Run Webpack Watch From Node.js

May 23, 2019

If you have a Node.js server that serves content using express-static and you compile your content with Webpack, you don't have to run both npm run dev and webpack --watch. Your npm run dev script can run webpack --watch for you, no CLI required, using Webpack's Node API.

Here's an example of importing Webpack in a Node.js script and watching a file for changes.

const webpack = require('webpack');

// Defining the webpack config inline, but you can replace this
// with `require('./webpack.config.js')`
const config = {
  mode: 'development',
  entry: `${__dirname}/example/app.js`,
  output: {
    path: `${__dirname}/example`,
    filename: 'app.min.js'
  }
};
const compiler = webpack(config);
const watcher = compiler.watch({}, function(err) {
  // Gets called every time Webpack finishes recompiling.
});

fs.writeFileSync(`${__dirname}/example/app.js`,
  'module.exports = \'Hello, World\';');

Because of Node.js' event loop, you don't explicitly have to create new threads. Your Node process can be both an HTTP server and a Webpack compiler. Here's an example of a Node.js script:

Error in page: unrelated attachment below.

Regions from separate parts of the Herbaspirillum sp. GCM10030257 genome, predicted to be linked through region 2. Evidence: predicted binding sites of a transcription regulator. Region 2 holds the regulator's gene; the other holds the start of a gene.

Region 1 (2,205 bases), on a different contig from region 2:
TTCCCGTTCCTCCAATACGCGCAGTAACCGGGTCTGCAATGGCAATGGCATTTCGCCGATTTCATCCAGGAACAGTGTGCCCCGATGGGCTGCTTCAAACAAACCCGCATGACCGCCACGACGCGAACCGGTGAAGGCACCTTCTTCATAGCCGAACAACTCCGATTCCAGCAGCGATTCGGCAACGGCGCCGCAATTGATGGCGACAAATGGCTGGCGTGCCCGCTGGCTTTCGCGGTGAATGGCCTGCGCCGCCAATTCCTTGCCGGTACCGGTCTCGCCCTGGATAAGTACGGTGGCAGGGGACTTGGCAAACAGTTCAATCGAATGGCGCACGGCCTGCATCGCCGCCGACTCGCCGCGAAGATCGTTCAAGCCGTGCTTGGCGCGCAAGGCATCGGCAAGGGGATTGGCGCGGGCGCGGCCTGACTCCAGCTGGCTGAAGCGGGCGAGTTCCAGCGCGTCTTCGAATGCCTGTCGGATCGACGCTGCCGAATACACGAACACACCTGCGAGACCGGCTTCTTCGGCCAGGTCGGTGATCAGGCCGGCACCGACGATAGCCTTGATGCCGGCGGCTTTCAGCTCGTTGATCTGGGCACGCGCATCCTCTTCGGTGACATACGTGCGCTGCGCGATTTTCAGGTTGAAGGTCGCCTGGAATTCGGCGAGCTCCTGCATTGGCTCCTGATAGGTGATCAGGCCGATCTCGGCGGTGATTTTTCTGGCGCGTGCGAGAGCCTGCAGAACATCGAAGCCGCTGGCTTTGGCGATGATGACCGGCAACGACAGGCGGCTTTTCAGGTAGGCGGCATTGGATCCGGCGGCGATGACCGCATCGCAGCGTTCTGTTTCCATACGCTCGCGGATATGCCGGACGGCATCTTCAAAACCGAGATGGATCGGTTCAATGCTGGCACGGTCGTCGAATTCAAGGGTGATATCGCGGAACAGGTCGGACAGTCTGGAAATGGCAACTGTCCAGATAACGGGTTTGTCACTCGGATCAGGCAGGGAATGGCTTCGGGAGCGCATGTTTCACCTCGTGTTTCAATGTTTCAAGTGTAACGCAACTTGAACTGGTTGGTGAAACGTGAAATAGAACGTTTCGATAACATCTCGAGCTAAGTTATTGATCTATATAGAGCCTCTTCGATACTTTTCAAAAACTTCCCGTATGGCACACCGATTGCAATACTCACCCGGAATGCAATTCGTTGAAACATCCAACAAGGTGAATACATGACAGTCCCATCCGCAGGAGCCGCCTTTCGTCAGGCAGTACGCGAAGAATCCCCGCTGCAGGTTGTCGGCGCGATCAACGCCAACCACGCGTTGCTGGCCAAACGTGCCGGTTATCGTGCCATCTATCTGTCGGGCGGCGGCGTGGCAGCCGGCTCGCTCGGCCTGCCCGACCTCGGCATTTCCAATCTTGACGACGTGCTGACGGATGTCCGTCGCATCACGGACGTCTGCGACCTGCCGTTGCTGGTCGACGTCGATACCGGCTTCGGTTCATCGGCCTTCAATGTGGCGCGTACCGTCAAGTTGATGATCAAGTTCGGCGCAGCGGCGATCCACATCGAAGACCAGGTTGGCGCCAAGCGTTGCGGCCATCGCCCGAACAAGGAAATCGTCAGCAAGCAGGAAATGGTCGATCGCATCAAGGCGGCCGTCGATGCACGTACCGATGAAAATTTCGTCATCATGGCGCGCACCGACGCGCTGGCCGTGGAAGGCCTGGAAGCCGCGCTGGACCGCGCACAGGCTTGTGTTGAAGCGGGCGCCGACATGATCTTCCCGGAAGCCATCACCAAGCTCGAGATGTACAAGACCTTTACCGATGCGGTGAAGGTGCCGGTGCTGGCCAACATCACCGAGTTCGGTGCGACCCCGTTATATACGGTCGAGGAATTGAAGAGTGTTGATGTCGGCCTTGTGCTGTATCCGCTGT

const app = require('express')();
const webpack = require('webpack');

app.use(require('express-static')(`${__dirname}/example`));
const server = await app.listen(3000);

const config = {
  mode: 'development',
  entry: `${__dirname}/example/app.js`,
  output: {
    path: `${__dirname}/example`,
    filename: 'app.min.js'
  }
};
const compiler = webpack(config);
const watcher = compiler.watch({}, function(err) {
  // Gets called every time Webpack finishes recompiling.
});

fs.writeFileSync(`${__dirname}/example/app.js`,
  'module.exports = \'Hello, World\';');

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